Apple Risks Ire of Indian Government Over Refusal to Approve State’s Anti-Spam App

Apple’s refusal to approve the Indian government’s anti-spam iPhone app has infuriated state regulators, which could work against the company’s efforts to increase its market share in the country, a report on Wednesday revealed.

According to Bloomberg, the Telecom Regulatory Authority of India has so far been unable to get its Do Not Disturb (DND) software on the App Store. The app allows people to share spam call and text message logs with the agency, which then sends the data to mobile operators for them to block the spammers. However, Apple has told regulators that the app violates its privacy policy.

“Nobody’s asking Apple to violate its privacy policy,” said Ram Sewak Sharma, chairman of the Delhi-based telecom regulator. “It is a ridiculous situation, no company can be allowed to be the guardian of a user’s data.”

The regulator is currently seeking public and stakeholder comments on a consultative paper on users’ control over their personal information and rules on the flow of data through telecommunications networks. The process, scheduled to be completed in September, could eventually lead to new rules governing user data. That could also become part of the telecom licensing process, Sharma said.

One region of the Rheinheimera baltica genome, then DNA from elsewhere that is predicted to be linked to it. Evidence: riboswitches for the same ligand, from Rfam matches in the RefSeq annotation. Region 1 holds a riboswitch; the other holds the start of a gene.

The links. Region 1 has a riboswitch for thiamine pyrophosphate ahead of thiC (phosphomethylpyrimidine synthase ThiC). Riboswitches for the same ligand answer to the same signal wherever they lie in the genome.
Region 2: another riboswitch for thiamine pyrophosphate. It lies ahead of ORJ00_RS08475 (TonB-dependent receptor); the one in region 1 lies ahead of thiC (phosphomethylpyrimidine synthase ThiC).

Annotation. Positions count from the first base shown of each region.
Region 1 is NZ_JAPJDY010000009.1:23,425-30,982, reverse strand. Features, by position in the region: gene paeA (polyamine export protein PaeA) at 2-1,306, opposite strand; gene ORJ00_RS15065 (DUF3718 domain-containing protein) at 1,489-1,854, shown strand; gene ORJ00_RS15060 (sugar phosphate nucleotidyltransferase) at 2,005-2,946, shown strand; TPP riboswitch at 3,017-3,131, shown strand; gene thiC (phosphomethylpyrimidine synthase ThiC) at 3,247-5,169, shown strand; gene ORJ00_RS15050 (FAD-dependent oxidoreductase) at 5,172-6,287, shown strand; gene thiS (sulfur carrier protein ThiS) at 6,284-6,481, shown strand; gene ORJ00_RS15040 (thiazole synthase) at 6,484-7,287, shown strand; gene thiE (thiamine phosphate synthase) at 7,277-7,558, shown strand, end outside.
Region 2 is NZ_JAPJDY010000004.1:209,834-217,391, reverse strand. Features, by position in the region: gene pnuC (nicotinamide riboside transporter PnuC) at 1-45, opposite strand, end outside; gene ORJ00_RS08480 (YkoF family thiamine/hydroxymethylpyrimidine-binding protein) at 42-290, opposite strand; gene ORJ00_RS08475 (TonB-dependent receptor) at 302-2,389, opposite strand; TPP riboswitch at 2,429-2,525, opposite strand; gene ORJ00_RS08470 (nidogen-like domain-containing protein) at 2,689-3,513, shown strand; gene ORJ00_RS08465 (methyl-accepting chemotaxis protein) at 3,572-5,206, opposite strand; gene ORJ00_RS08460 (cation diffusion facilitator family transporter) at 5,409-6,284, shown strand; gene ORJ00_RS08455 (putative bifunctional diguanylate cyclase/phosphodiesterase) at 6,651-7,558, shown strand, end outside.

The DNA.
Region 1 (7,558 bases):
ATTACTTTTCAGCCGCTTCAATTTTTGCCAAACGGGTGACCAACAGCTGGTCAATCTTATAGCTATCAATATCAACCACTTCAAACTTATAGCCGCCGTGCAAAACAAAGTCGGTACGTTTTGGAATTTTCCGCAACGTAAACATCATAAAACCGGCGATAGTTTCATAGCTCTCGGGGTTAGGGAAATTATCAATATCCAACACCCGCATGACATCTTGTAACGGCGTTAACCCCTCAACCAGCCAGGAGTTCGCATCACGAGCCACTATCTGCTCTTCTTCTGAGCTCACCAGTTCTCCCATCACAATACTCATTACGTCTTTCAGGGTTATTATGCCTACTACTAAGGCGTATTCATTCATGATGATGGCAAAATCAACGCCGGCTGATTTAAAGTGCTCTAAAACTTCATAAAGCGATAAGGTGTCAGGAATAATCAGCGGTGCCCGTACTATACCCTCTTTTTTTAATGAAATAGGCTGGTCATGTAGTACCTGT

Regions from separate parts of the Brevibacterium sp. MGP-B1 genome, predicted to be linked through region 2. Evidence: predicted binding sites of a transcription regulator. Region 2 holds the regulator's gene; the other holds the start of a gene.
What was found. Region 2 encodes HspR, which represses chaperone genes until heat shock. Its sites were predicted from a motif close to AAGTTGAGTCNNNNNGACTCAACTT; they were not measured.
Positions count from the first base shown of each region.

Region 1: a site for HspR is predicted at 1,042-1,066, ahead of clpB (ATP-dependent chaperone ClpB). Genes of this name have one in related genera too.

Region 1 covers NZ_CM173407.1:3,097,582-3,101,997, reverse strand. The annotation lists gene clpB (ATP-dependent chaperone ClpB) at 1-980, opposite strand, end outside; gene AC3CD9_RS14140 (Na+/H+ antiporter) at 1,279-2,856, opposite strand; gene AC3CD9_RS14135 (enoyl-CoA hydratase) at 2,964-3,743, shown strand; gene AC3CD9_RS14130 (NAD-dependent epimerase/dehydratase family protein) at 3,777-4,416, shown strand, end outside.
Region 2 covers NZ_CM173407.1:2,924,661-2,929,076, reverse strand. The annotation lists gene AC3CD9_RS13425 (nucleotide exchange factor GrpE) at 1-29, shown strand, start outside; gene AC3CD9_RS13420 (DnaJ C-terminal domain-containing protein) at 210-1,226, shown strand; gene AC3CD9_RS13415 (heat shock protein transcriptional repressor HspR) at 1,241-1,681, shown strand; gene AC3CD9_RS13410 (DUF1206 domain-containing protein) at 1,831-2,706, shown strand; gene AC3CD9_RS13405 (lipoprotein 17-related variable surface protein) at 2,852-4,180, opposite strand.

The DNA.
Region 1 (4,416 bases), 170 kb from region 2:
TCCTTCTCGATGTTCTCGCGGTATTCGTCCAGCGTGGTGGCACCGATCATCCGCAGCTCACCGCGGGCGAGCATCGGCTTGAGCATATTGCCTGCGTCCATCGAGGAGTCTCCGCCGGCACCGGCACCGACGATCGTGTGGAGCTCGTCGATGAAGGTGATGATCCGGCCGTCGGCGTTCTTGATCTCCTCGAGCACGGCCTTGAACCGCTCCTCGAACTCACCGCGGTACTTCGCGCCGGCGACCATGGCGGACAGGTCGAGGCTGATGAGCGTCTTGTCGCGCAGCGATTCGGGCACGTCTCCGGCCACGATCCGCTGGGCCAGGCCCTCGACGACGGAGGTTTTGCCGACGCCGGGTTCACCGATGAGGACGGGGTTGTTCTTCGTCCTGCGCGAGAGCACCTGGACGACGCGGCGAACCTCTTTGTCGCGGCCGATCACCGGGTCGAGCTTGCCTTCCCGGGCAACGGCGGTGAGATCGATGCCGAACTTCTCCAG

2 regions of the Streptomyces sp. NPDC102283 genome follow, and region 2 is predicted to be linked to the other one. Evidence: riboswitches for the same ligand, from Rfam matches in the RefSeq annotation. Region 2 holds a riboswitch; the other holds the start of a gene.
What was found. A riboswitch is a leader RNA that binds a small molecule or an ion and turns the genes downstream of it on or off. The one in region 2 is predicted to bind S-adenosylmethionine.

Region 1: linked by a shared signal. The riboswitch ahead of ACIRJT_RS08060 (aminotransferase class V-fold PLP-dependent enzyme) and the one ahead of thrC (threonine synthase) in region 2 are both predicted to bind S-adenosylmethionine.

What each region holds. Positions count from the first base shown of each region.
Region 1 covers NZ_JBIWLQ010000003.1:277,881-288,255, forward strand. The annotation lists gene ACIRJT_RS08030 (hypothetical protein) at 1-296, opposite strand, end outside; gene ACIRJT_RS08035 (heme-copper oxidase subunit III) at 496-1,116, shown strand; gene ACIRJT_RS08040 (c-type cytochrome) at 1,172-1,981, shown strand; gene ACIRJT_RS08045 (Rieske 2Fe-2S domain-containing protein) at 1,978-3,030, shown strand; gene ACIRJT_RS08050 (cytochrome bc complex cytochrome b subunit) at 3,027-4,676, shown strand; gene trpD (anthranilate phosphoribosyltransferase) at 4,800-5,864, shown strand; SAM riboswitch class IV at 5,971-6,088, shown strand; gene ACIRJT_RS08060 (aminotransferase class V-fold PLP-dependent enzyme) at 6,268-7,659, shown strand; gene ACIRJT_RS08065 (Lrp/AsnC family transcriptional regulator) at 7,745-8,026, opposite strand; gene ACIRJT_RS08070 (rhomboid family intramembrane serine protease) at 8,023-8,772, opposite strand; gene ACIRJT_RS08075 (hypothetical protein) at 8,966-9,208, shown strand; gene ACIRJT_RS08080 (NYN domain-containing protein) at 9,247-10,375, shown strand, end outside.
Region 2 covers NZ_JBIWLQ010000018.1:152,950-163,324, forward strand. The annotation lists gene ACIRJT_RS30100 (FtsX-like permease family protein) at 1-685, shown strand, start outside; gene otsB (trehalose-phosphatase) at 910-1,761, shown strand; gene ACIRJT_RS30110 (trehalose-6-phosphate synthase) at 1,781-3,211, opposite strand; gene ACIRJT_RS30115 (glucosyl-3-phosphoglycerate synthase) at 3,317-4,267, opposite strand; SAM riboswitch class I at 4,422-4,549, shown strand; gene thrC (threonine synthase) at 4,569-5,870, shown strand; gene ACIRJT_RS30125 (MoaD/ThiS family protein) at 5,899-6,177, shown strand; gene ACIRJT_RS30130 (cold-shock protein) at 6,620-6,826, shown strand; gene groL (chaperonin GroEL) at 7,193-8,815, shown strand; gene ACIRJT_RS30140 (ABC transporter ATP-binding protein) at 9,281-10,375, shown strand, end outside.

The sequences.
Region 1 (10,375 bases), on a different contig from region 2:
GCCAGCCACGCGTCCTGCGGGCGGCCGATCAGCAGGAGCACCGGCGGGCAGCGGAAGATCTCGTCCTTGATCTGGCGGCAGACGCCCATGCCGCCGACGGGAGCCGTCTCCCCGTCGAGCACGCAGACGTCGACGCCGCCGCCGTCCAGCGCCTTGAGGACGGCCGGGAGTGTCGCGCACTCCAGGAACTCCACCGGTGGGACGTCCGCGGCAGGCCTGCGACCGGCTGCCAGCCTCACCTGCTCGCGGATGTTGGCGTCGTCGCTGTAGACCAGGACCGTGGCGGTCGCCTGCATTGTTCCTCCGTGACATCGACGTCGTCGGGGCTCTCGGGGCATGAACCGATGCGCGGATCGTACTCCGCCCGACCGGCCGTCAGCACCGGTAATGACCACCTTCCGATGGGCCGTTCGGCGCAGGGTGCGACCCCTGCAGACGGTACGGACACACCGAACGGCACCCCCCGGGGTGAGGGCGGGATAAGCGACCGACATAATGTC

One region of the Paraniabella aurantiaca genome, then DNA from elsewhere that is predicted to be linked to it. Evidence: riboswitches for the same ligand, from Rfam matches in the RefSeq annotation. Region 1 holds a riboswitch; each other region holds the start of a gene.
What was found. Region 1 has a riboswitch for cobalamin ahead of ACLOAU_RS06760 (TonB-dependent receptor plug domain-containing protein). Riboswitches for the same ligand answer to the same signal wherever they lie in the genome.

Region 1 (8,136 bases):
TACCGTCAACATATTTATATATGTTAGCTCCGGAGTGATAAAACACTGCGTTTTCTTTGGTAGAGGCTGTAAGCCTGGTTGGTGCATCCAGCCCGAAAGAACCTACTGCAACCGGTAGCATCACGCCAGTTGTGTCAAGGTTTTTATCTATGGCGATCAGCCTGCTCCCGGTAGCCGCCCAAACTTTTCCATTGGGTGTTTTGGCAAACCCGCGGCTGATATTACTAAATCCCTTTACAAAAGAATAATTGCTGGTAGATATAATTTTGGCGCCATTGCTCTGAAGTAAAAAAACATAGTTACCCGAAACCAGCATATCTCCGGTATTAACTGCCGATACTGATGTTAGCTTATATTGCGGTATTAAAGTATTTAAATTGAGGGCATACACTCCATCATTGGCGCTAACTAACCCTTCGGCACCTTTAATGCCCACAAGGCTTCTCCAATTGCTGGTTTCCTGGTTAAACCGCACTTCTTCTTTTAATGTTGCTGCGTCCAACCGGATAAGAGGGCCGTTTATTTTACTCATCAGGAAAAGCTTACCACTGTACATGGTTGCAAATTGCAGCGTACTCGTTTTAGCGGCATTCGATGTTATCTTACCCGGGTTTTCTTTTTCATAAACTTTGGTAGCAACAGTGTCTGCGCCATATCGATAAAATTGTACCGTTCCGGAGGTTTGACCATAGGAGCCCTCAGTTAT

Apple has been in talks with the Indian government to open retail stores and to gain permission to sell used iPhones imported into the country. The company is also seeking economic concessions including tax breaks as it sets up local manufacturing plants there, but those efforts could be negatively impacted by Apple’s refusal to approve the anti-spam software.

In 2016, Apple shipped 2.5 million iPhones in India, and this year one of its suppliers began assembling a limited number of iPhones in Bangalore. So far, India’s government has declined Apple’s request to import used iPhones and has yet to respond to the company’s other demands.

Half a dozen meetings with Apple have reportedly failed to resolve the standoff over the anti-spam app. While Apple’s privacy policy allows it to share user data with affiliates and strategic partners, Sharma said the Indian government’s Do Not Disturb app only requires a limited, pre-approved level of data sharing. However, Apple’s policy states that sharing data with any other entity isn’t permitted.

“The problem of who controls user data is getting acute and we have to plug the loose ends,” Sharma said. “This is not the regulator versus Apple, but Apple versus its own users.”

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